I was always trained to move around slow moving traffic, pavement too, but people still panic and wobble about.
Clear morning makes this section a joy, past the first lamp post hitting 6, by the second the pavement dips slightly, accelerate hitting 9, follow the rise out, accelerate hard and roll, guiding the motion now, gentle application of the brakes, bend left at 5, through the bollards, over the carpark exit at 3, jump up the kerb and cruise, maintaining the speed to the doors, entering and taking the lift, speed now limited to 3 for the internal journey to my desk.
Its taken 30 minutes to write about this, the technicalities difficult to express, as I am not paying attention to my speeds, instead acutely aware of those behind, those in front and to the sides, aware of those who give way and must remember to thank, because I will repeat this 3 minute 47 second experience again tomorrow.
And I’ll just hope that the conditions will be right for another perfect run, that walk to work.

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What was the Incident

I sat there, in the doorway of the train as we rolled through the suburbs of Clacton heading for the terminus.  In the opposite doorway, a mother set up a (rather large) pushchair before getting her young child from her husband who was sat just slightly further down the carriage.  Very quickly she was joined by her son, who I’d have put at about 7 or 8.

“Hello” he said.

“Hello,” I replied.  I don’t make a habit of talking to people at the best of times, but I’m sat in the doorway and I only have headset in my ear…

“Are your brakes good?” He asked, unashamedly.

I didn’t really get how to respond to this.  “Yes.” I replied.  Its not a question I often get asked.

“Are they really good?”

Brake conversation with a kid… ok – this could be a lot worse.  “They’re ok – disc brakes would be better.”

“Why haven’t you got disc brakes?”

“Because they require setting up and calibrating, but these wheels have to come off.”  I don’t think he actually wants to know but I might as well humour him.  His Mum is looking slightly embarrassed.

“Oh,” he said, now looking like he was thinking.  “What was the incident?”

Now its my turn to think…

“You know, why you’re in that…”

Ah.  Yes.  The question of “why are you in a wheelchair”… but its Friday.  I’m in a reasonable mood and Mum looks slightly embarrassed… so I reply: “There wasn’t an incident.”

Mum begins to apologise, rather profusely.  “He’s 8 – I’m getting all the questions!  I’m so sorry.” She begins to chide him, telling him that you can’t just ask…

“No, its fine” I reply to his mum.  I looked him square on. “It doesn’t have to be an incident – something gone wrong.  Sometimes you can just be.  Its like why you have blond hair or blue or green eyes.  Sometimes you just are and I am.”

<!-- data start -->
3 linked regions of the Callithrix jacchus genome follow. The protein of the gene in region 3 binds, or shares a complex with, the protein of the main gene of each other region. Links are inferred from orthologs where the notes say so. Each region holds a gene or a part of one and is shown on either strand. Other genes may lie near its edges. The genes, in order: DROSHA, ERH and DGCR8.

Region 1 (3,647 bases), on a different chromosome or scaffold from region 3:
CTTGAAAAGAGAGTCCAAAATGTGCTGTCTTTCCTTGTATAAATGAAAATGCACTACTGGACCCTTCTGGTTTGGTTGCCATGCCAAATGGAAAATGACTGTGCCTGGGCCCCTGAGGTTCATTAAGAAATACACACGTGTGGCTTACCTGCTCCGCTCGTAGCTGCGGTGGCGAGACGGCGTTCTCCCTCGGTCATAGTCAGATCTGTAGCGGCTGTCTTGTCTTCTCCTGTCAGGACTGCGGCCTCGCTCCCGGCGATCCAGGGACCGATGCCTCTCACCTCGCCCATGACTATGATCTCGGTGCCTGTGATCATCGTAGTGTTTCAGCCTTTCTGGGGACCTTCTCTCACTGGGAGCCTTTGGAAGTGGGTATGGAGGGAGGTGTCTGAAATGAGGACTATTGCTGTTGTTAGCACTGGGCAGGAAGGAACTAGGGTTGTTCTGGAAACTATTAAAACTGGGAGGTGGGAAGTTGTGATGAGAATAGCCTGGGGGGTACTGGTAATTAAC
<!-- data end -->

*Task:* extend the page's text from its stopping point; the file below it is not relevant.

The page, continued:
He nods, getting it.  “I have blue-green eyes” he said proudly.  His mum laughs at this, I think more relieved that this hasn’t resulted in an ear bashing.  We’re pulling into the platform now.  He looks at me.  “So its all ok?”

“Yes.  You don’t learn without asking.” I reply to both him and his mum.  The doors bleep to announce our arrival.  I roll back and out the train, to his amazement and joy, as I disappear off down the platform…

… I think I probably respected him more for having the guts to ask.

A Friday experience

I finally feel ready to write something about my experience on Friday, but only in part.

A siren blasted my ear. Literally, like it were announcing my intention for the next 5 minutes. A beacon strobed in my face to alert those severely hearing impaired enough that they can’t recieve the audio alarm that will be the background song to the audacious manauvure that I want to and need to perform.

The ritual of climbing the stairs has largely been stolen, replaced with a usually smooth, not always silent but always dignified ride on an elevator of some sort, even if that elevation device resembles something off the front of a forked lift truck, a pallet placed on its forks to act as the platform, albeit less stable now than an actual forked lift, weight saved to give more energy to lift. But I digress, because today my movements to ascend are not as secret, not protected by a surrounding wall, because to climb those stairs, I have to use a platform that climbs up the stairs for me.

Its black, saving me from the usual medical beige that afflicts any device designed to help you fit in. But that’s not the issue… Nor is it that the device is shielded from the public using railings… But it’s the fact that I have to be accompanied by someone to do this. I have to have the worlds loudest siren bleating in my ear from its place next to the left apparatus whilst I have an epileptic fit from the strob beacon placed at eye level, announcing to the world: wheelchair user wants to climb the stairs!